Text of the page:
No, Comey did not openly admit to giving Clinton special treatment

Note: This post has been automatically imported from my old blog. Formatting may be incorrect.

I've previously held positions where my credentials gave me access to every system controlled by my employer. If I used the same password everywhere and put it on a post-it by my monitor, my employer would probably sanction me severely, especially if that was a factor in an actual breach. They might go as far as firing me, but unless the damages were extraordinary or there was intent to undermine the company's security (rather than just laziness/convenience on my part) it would be very unlikely for them to press charges, if they even could make a case. If this were discovered after I left the company, they would have little recourse beyond possibly informing current employers, withdrawing recommendations for job searches, etc.

FBI director James Comey's recent statement regarding Clinton's use of a personal email server included a paragraph that some in my social media circles are outraged over:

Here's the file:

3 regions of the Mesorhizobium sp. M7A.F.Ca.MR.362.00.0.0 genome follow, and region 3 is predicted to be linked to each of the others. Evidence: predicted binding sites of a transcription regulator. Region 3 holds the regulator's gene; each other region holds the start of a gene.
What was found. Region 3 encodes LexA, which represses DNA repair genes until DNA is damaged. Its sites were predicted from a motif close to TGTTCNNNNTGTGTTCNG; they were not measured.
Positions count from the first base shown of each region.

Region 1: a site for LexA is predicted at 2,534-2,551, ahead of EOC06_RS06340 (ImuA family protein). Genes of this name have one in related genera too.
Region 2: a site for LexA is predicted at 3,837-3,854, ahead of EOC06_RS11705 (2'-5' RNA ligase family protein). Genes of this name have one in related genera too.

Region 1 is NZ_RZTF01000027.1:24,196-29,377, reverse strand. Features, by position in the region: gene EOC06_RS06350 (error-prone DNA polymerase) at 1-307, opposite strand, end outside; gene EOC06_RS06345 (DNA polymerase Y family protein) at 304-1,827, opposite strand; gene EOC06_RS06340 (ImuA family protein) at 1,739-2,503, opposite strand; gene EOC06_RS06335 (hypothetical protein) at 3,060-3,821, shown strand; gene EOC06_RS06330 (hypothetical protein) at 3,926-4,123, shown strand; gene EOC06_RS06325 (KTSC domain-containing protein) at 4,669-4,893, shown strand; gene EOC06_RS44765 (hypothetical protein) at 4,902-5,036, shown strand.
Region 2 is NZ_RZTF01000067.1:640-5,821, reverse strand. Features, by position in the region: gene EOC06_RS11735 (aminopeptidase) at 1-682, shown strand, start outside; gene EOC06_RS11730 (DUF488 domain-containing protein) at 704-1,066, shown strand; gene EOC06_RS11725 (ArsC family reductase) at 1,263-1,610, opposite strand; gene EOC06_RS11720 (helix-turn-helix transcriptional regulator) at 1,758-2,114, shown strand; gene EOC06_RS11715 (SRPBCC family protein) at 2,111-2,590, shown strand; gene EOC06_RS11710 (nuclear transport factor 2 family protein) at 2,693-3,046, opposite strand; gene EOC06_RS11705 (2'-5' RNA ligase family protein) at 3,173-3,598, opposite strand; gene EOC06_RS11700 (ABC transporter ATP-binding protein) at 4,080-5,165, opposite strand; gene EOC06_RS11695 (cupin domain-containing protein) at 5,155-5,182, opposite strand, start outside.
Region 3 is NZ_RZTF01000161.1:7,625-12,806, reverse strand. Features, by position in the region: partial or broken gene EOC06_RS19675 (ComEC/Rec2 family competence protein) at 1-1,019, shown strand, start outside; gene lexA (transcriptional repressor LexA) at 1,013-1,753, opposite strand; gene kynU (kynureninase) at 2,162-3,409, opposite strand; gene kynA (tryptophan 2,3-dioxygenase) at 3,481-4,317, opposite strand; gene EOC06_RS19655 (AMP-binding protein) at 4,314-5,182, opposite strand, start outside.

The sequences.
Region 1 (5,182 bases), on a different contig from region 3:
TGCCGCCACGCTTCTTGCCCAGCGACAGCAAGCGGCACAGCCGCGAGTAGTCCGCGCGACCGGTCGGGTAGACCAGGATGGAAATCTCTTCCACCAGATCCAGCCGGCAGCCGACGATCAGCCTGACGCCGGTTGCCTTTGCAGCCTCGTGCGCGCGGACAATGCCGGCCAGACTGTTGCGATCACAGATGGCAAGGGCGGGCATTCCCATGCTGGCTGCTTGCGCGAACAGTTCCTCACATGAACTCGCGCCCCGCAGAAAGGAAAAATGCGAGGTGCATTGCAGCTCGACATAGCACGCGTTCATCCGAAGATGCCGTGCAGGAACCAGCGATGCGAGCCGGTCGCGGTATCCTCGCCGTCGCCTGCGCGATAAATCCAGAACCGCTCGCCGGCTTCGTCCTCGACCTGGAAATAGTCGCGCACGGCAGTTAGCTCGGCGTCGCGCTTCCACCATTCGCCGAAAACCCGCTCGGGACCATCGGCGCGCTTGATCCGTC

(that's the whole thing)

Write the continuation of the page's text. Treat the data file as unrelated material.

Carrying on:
To be clear, this is not to suggest that in similar circumstances, a person who engaged in this activity would face no consequences. To the contrary, those individuals are often subject to security or administrative sanctions. But that is not what we are deciding now.

Now, I don't know enough about this case or about Comey to know if he's being accurate or truthful here. But taking him at face value, he is not, as many have claimed, saying that Clinton will be treated differently here. Security and administrative sanctions are not the same thing as legal action, and can't be applied after someone has already left the position. The FBI was not investigating whether Clinton deserved security or administrative sanctions, but whether prosecution should move forward. If he is right that Clinton's actions were only enough to merit sanctions, then he is doing the exact right thing here.

Whatever you think of Clinton, you shouldn't want the government to prosecute as crimes actions that should properly be handled as internal administrative concerns. Perhaps you think Comey is wrong or lying about whether that is the case here, but this was not some brazen admission of special treatment for the political elite.